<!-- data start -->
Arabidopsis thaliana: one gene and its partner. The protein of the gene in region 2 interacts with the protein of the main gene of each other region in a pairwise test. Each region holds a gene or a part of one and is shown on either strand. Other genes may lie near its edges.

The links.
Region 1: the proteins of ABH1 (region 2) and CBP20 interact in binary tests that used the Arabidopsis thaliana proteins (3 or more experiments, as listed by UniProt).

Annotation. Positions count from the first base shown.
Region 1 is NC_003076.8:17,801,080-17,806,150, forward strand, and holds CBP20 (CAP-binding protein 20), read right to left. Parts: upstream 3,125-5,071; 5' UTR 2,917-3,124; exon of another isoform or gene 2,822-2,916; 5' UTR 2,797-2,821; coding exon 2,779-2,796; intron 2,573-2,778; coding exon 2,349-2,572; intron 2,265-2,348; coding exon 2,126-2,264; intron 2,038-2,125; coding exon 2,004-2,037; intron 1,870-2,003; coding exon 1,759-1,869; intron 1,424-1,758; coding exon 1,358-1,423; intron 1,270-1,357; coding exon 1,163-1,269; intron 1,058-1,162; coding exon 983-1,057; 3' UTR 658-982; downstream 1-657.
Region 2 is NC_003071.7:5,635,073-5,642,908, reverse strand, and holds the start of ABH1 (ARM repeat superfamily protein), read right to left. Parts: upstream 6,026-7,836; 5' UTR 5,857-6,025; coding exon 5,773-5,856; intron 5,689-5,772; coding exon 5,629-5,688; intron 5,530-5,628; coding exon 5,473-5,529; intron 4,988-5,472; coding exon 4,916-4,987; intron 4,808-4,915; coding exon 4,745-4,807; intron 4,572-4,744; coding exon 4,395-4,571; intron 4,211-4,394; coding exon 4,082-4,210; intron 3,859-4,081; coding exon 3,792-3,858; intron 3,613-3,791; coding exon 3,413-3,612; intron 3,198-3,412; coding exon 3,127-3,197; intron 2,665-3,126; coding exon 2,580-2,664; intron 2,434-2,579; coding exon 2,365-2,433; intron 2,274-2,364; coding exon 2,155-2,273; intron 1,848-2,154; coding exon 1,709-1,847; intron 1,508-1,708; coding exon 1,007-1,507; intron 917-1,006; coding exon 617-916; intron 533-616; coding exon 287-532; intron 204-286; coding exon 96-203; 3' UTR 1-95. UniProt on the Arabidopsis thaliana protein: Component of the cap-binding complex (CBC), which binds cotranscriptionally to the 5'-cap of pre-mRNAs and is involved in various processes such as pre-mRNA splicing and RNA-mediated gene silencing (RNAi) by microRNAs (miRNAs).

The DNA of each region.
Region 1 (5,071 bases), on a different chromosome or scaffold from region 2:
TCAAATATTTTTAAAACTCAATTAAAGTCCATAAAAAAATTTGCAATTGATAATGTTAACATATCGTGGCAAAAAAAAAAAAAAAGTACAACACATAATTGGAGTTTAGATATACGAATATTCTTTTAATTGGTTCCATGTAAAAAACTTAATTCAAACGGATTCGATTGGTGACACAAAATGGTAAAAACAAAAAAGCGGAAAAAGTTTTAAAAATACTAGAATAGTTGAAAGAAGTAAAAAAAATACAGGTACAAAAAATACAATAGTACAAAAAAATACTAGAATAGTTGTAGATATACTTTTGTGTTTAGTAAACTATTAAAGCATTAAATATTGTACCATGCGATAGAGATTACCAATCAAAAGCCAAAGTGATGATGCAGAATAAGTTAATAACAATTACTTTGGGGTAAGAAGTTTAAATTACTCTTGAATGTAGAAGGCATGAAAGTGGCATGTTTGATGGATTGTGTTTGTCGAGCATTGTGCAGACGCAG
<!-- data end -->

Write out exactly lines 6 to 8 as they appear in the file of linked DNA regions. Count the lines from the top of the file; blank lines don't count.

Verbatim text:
Region 2 is NC_003071.7:5,635,073-5,642,908, reverse strand, and holds the start of ABH1 (ARM repeat superfamily protein), read right to left. Parts: upstream 6,026-7,836; 5' UTR 5,857-6,025; coding exon 5,773-5,856; intron 5,689-5,772; coding exon 5,629-5,688; intron 5,530-5,628; coding exon 5,473-5,529; intron 4,988-5,472; coding exon 4,916-4,987; intron 4,808-4,915; coding exon 4,745-4,807; intron 4,572-4,744; coding exon 4,395-4,571; intron 4,211-4,394; coding exon 4,082-4,210; intron 3,859-4,081; coding exon 3,792-3,858; intron 3,613-3,791; coding exon 3,413-3,612; intron 3,198-3,412; coding exon 3,127-3,197; intron 2,665-3,126; coding exon 2,580-2,664; intron 2,434-2,579; coding exon 2,365-2,433; intron 2,274-2,364; coding exon 2,155-2,273; intron 1,848-2,154; coding exon 1,709-1,847; intron 1,508-1,708; coding exon 1,007-1,507; intron 917-1,006; coding exon 617-916; intron 533-616; coding exon 287-532; intron 204-286; coding exon 96-203; 3' UTR 1-95. UniProt on the Arabidopsis thaliana protein: Component of the cap-binding complex (CBC), which binds cotranscriptionally to the 5'-cap of pre-mRNAs and is involved in various processes such as pre-mRNA splicing and RNA-mediated gene silencing (RNAi) by microRNAs (miRNAs).

The DNA of each region.
Region 1 (5,071 bases), on a different chromosome or scaffold from region 2: